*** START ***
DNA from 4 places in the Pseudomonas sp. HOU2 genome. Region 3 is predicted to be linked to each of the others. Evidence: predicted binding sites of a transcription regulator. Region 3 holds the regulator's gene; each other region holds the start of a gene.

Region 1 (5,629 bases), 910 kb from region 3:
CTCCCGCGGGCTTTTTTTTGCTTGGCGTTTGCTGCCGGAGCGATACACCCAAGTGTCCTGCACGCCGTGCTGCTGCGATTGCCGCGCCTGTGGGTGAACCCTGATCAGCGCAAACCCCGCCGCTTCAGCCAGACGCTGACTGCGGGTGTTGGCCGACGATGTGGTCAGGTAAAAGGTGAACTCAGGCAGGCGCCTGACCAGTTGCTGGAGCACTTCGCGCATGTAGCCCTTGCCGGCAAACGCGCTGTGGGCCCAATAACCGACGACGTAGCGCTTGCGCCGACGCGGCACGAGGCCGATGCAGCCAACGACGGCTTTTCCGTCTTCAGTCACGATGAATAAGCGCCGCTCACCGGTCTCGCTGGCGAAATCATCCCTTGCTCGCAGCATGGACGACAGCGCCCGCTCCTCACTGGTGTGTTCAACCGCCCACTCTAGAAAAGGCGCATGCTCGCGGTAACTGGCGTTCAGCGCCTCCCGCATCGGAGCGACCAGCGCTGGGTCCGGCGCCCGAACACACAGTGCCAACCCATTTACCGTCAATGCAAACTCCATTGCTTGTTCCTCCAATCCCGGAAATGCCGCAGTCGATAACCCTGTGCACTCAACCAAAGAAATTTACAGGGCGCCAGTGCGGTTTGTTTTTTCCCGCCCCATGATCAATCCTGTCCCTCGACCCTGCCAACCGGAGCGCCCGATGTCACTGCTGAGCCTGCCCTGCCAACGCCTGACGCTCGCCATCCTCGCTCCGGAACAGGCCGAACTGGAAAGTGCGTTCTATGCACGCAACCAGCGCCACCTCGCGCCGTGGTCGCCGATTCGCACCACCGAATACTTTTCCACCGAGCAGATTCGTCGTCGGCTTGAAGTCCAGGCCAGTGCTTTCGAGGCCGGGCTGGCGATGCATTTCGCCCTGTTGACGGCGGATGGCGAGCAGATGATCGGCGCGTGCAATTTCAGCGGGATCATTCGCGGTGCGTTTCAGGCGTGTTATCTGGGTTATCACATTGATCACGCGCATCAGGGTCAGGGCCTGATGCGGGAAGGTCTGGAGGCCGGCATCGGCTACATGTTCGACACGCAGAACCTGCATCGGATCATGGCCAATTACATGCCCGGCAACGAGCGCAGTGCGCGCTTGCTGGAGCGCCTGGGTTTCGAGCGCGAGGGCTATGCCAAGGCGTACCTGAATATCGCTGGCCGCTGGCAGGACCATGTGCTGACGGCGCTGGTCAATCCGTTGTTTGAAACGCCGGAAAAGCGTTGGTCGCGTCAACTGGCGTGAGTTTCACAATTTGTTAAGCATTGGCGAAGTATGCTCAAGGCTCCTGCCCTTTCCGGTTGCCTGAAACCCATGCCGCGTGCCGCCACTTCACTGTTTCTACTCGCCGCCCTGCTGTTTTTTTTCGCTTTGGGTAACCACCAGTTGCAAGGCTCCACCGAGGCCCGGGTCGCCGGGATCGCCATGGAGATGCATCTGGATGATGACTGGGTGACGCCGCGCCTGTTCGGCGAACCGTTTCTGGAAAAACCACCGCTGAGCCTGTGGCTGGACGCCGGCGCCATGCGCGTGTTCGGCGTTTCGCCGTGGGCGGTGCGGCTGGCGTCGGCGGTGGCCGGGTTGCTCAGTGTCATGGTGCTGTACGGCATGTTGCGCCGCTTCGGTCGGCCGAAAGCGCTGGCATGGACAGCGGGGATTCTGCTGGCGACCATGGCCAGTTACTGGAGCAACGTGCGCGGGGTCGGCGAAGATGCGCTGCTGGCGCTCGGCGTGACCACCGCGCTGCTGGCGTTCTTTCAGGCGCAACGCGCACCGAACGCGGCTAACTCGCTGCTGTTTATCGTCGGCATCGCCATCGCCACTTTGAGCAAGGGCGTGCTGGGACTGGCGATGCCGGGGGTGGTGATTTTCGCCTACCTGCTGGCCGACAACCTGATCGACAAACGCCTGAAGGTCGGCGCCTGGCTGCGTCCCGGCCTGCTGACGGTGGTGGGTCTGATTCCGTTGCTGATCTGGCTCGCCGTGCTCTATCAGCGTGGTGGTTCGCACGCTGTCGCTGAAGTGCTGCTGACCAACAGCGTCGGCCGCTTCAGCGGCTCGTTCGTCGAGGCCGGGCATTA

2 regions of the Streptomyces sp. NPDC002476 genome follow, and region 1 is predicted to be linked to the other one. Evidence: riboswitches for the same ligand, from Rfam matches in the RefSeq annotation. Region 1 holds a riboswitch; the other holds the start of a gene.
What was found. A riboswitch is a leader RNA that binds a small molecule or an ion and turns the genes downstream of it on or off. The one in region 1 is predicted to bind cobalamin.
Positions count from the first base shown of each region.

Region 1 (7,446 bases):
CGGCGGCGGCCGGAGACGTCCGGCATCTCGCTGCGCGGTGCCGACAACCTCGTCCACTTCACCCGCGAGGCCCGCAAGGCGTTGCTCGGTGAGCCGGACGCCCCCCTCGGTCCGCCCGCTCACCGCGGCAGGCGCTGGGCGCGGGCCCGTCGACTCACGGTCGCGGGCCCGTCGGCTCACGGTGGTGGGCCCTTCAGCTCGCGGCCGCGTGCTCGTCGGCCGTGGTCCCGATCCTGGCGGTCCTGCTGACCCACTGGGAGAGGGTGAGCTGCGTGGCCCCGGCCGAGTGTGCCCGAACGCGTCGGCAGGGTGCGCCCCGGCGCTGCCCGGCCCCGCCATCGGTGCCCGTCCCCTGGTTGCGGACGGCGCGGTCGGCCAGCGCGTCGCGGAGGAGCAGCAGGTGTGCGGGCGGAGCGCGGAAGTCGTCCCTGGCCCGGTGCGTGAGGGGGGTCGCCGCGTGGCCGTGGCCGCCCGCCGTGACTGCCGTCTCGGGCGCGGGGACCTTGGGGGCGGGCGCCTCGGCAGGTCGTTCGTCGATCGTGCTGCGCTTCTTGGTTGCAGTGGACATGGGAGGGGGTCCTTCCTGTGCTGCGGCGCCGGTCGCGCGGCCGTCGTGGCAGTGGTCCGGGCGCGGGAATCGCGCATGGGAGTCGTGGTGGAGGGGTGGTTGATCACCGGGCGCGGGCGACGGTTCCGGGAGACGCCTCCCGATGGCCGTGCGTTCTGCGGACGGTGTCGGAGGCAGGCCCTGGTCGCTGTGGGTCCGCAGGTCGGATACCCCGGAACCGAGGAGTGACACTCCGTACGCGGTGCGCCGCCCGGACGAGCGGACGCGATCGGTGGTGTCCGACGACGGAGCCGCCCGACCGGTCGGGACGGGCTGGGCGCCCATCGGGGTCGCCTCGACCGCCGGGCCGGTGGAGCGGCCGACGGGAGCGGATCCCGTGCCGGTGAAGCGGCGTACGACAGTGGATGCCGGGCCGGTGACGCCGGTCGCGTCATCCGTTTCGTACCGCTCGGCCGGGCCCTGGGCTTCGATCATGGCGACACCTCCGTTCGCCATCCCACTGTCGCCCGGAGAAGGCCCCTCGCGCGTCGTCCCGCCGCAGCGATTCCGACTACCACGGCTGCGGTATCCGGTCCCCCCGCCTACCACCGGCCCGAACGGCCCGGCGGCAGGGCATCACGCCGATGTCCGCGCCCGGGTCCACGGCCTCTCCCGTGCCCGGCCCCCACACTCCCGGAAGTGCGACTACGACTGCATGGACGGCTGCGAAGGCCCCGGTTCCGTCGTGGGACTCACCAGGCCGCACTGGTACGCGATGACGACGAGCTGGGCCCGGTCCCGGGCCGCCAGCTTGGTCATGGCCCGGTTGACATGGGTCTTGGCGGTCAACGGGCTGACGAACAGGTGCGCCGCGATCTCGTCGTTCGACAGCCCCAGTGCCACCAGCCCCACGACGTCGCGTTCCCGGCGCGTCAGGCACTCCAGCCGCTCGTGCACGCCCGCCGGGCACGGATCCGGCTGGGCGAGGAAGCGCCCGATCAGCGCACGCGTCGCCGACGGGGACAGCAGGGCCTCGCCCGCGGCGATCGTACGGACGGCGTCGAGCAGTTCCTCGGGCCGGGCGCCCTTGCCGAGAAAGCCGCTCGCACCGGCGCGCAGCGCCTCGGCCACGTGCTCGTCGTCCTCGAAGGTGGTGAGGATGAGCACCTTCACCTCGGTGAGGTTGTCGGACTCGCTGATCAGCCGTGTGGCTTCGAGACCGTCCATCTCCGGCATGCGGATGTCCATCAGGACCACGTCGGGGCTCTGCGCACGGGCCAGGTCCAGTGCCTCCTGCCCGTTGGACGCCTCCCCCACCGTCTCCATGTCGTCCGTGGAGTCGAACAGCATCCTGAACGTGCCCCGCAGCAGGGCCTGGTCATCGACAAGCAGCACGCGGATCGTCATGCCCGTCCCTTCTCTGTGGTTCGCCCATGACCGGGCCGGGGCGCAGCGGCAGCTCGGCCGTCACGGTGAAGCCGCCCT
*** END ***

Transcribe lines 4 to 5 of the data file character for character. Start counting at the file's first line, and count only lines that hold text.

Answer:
2 regions of the Streptomyces sp. NPDC002476 genome follow, and region 1 is predicted to be linked to the other one. Evidence: riboswitches for the same ligand, from Rfam matches in the RefSeq annotation. Region 1 holds a riboswitch; the other holds the start of a gene.
What was found. A riboswitch is a leader RNA that binds a small molecule or an ion and turns the genes downstream of it on or off. The one in region 1 is predicted to bind cobalamin.